# Question: first derivative of exponential regression function

• Oct 23rd 2008, 04:22 AM
ggalex
Question: first derivative of exponential regression function
Hi people

I have very elementary question cuz it's been a while since I took my last calculas question.

I am looking for the equation or the first derivative of exponential regression function:

For example:

Y = aX^2 + bX + c

For the above function, the first derivative is: 2aX + b, while 'a', 'b' and 'c' are constant.

To the question

My question is for exponential function
Y = f(X)

Y = exp(aX), 'a' is constant and can be negative, positive or fraction. So this is the equation what I wanted the first derivative.

So what is the first derivative of Y' for exponential function above d(Y)/d(X).

If I am not mistaken, i though the first derivative of exponential function is, the exponential function itself. But I am not sure if it is true in the presence of constant ('a'), or does it change when the constant is above or below 0?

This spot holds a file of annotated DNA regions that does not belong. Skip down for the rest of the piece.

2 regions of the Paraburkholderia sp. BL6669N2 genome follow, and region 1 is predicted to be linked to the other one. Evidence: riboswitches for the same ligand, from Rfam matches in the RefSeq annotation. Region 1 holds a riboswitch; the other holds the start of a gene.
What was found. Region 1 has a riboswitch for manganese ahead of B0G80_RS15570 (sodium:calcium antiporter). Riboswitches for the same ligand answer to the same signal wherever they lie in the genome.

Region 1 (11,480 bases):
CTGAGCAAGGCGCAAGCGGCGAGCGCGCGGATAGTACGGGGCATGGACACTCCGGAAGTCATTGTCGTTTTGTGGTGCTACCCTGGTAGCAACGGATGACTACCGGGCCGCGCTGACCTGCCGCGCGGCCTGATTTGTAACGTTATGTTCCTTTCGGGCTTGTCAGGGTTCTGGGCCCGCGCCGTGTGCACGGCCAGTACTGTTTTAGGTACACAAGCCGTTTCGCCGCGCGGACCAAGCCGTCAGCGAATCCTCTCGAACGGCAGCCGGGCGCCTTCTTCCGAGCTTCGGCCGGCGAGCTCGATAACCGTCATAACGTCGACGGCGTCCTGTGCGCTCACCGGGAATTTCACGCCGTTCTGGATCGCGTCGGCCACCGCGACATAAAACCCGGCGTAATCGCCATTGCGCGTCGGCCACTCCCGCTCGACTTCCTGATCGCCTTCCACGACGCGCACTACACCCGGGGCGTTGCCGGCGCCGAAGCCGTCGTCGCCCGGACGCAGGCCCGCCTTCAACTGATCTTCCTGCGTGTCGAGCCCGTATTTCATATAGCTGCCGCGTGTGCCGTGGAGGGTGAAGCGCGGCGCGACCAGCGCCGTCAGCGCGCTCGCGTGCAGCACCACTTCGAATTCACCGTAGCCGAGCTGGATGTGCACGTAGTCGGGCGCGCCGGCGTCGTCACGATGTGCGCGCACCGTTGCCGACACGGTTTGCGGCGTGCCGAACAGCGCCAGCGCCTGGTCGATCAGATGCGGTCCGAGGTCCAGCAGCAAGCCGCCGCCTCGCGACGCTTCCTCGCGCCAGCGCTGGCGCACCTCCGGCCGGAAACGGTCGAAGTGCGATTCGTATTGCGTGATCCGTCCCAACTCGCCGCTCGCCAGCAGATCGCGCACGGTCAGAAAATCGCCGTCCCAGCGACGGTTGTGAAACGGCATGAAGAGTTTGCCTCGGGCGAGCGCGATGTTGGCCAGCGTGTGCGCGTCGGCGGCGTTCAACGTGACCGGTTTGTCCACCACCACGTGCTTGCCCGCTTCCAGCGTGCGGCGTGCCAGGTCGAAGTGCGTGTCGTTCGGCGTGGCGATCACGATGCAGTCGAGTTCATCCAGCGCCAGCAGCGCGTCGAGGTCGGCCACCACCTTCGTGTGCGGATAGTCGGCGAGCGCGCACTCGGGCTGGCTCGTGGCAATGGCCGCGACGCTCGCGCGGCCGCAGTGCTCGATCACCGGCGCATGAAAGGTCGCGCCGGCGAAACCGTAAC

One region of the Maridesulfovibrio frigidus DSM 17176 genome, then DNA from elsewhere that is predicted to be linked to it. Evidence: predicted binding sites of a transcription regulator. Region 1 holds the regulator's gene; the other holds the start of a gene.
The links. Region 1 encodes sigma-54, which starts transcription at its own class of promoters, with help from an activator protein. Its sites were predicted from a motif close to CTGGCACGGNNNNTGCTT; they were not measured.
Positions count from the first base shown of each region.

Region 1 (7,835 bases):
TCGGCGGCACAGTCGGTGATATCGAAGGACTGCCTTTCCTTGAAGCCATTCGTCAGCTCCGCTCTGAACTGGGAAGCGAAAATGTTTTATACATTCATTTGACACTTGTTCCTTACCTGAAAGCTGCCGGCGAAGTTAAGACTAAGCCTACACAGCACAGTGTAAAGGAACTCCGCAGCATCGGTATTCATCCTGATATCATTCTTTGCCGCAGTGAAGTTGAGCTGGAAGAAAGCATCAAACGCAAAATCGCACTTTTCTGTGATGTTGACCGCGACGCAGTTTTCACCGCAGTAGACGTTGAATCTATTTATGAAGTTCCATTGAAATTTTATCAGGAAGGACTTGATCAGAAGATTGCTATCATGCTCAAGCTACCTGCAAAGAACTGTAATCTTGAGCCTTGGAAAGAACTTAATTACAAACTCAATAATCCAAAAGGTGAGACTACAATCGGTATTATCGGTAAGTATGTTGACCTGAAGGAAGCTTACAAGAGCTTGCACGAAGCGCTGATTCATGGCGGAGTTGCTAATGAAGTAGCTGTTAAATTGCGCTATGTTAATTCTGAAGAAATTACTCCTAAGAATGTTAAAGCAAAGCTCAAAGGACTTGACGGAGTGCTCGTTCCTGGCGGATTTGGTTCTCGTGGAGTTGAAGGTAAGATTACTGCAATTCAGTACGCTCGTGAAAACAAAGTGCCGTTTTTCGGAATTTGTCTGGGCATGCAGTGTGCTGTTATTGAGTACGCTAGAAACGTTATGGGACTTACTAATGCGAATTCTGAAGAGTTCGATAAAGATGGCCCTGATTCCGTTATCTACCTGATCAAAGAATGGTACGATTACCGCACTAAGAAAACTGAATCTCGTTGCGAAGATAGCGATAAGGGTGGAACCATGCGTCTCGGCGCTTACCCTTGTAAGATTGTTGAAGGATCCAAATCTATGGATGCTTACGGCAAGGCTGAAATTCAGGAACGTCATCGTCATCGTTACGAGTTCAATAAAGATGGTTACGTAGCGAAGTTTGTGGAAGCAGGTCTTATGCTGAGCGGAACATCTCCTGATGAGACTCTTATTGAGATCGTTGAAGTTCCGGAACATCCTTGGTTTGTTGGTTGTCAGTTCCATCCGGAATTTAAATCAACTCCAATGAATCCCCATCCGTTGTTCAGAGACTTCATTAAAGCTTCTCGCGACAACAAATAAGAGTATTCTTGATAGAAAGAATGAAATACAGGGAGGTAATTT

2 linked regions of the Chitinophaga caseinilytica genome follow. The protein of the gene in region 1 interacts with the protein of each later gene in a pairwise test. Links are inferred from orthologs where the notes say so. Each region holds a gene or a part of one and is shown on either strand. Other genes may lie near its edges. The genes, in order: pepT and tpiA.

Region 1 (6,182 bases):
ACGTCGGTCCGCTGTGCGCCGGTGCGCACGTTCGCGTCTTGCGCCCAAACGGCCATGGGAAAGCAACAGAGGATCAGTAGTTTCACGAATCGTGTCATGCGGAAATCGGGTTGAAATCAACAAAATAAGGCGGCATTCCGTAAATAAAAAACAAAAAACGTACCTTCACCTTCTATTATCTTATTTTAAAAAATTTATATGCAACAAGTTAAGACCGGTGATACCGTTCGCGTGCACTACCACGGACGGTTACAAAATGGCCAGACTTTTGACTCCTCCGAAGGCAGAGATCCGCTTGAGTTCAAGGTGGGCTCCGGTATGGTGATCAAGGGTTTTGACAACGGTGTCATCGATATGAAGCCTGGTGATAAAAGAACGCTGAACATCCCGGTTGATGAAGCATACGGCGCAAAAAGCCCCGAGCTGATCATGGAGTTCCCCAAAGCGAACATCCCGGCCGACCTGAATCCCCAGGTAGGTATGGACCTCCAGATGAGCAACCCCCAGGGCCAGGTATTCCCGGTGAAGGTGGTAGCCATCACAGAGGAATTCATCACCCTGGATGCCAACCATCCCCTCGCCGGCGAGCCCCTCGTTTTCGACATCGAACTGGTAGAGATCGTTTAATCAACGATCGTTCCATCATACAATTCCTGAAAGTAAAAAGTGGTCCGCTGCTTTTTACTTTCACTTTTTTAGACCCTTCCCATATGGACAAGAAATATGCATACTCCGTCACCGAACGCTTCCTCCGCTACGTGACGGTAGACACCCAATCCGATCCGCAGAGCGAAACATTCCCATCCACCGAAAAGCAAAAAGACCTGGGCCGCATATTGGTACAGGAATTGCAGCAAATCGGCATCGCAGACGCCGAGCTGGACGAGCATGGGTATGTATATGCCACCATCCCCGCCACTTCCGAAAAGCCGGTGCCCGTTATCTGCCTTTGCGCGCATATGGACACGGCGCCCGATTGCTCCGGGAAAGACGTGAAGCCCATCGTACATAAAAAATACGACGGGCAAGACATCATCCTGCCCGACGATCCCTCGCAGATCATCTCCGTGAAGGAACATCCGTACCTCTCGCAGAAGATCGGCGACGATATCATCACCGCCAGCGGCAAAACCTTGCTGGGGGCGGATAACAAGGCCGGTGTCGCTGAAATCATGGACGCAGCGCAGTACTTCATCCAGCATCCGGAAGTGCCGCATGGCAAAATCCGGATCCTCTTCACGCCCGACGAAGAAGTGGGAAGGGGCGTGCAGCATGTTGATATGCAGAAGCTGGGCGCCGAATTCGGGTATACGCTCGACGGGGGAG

Can it be exp(aX) or exp(X)...
• Oct 23rd 2008, 04:24 AM
mr fantastic
Quote:

Originally Posted by ggalex
Hi people

I have very elementary question cuz it's been a while since I took my last calculas question.

I am looking for the equation or the first derivative of exponential regression function:

For example:

Y = aX^2 + bX + c

For the above function, the first derivative is: 2aX + b, while 'a', 'b' and 'c' are constant.

To the question

My question is for exponential function
Y = f(X)

Y = exp(aX), 'a' is constant and can be negative, positive or fraction. So this is the equation what I wanted the first derivative.

So what is the first derivative of Y' for exponential function above d(Y)/d(X).

If I am not mistaken, i though the first derivative of exponential function is, the exponential function itself. But I am not sure if it is true in the presence of constant ('a'), or does it change when the constant is above or below 0?

Can it be exp(aX) or exp(X)...

$\frac{dY}{dX} = a e^{aX}$.
• Oct 23rd 2008, 04:28 AM
ggalex
Quote:

Originally Posted by mr fantastic
$\frac{dY}{dX} = a e^{aX}$.

To be very certain, are sure about those tqo 'a's ?

Thanl you very much
• Oct 23rd 2008, 12:59 PM
mr fantastic
Quote:

Originally Posted by ggalex
To be very certain, are sure about those tqo 'a's ?

Thanl you very much

I'll resist making a sarcastic remark and simply say "yes, I am sure".